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It's an eye-popping number: $1.9 billion. It's what Massachusetts spent last year on drugs prescribed to patients covered by MassHealth, and it's nearly double what it was in 2012.
Gov. Charlie Baker’s budget for the coming year includes a plan to disrupt the trend, a move he says will save $80 million.
It starts with direct price negotiations. Baker says the proposal is aimed at 20 drugs pending approval or recently approved by the FDA.
"It affects a very small number of drugs," Baker said during a budget briefing at the Massachusetts State House. "They happen to be a small number of drugs that have very, very, very big prices on them."
Drugs that cure hepatitis C are priced at $84,000 and up for the full course of treatment. Federal law requires that pharmaceutical companies give Medicaid a 23.1 percent rebate, but some drug pricing analysts question whether very expensive drugs are worth even the discounted rate. Baker says he wants outcomes-based contracts for some of these drugs.
"There really isn’t a process for determining what an appropriate price is for a lot of these new drugs," Baker said. "Yet there is a process for determining a price for almost everything else that Medicaid pays for."
Negotiations are the first step in Baker's strategy for securing concessions from drug makers. The fourth and final "tool" would be possible prosecution using state consumer protection laws, as outlined below:
MassBio, which represents more than 1,100 life sciences companies, issued a statement challenging Baker’s proposal just minutes after the governor's budget briefing.
"Governor Baker’s proposal to force certain drug manufacturers to pay additional, supplemental rebates on incredibly effective drugs that MassHealth deems too expensive sends a message across the industry that government is going to punish success and that only it can be the final arbiter of drug pricing," said Robert Coughlin, president and CEO of MassBio.
Baker was asked if he worries that challenging drug prices will hurt job growth in the life sciences sector. He defended the state’s record of support for the industry.
"Massachusetts for many years has made a big investment in the life sciences," Baker said. "It’s really important, the discovery really matters."
Consumer advocates agree, but say some of those important discoveries are just not affordable for patients, their employers and state government. Health Care for All executive director Amy Rosenthal says Massachusetts has a longstanding tradition of shared responsibility in health care.
"Consumers have stepped up, businesses have stepped up, so have hospitals and insurers. It’s time that pharma does their fair share," Rosenthal said.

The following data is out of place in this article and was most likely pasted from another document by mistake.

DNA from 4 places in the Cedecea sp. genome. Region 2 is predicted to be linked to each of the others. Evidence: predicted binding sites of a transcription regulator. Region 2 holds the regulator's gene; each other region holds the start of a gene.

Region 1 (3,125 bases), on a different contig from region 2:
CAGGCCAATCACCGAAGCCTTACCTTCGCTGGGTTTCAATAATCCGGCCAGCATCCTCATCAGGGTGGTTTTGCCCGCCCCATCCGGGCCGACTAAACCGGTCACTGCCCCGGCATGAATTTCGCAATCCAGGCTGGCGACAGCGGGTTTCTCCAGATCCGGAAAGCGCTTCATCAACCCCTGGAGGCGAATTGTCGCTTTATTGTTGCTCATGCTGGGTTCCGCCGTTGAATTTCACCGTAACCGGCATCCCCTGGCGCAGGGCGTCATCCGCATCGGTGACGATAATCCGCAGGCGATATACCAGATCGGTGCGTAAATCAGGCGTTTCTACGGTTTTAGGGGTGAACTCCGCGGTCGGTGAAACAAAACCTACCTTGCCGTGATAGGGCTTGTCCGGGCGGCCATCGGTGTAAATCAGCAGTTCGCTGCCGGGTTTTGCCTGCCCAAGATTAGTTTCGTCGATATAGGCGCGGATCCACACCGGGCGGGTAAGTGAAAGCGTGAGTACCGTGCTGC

Massachusetts is one of a small but growing number of states stepping up pressure on the industry. In California, Gov. Gavin Newsom signed an executive order in his first week on the job that authorizes negotiations for virtually all drugs purchased by the state. New York passed a law in 2017 that’s similar to Baker’s proposal. It's not clear yet, using the New York experience, whether Baker's projected $80 million in savings is realistic.
"What is clear is that New York has succeeded in calling attention to this question," said Washington University associate law professor Rachel Sachs. "They've succeeded in making patients and other actors aware of how this problem affects not only private insurers and people with their out of pocket costs, but is also affecting states and states' ability to provide services that they need for all of their citizens."
This is not Baker's first attempt to reduce MassHealth drug spending. The federal government rejected a proposal last year that would have let Massachusetts exclude expensive drugs that couldn't show they worked. Medicaid is required to cover almost all drugs. Baker is not proposing to exclude any in his current plan so he would not need federal approval.
Tom Barker, a health care attorney at Foley Hoag, says Baker's four-step plan may create the leverage he's seeking.
"It certainly tilts the playing field more in favor of the state than exists right now," Barker said.
But pharma could find grounds to challenge state intervention in drug prices, Barker said, and Baker may face other obstacles.
"There certainly are political risks if the manufacturer just decides they’re not going to sell their drug in Massachusetts," said Barker, who was general counsel for the U.S. Department of Health and Human Services under President George W. Bush.
That risk is a ways off. First Baker must persuade the House and Senate to support his drug price negotiation proposal. A spokeswoman for Senate President Karen Spilka says the Senate will likely file something similar to help move this issue forward.
This segment aired on January 24, 2019.
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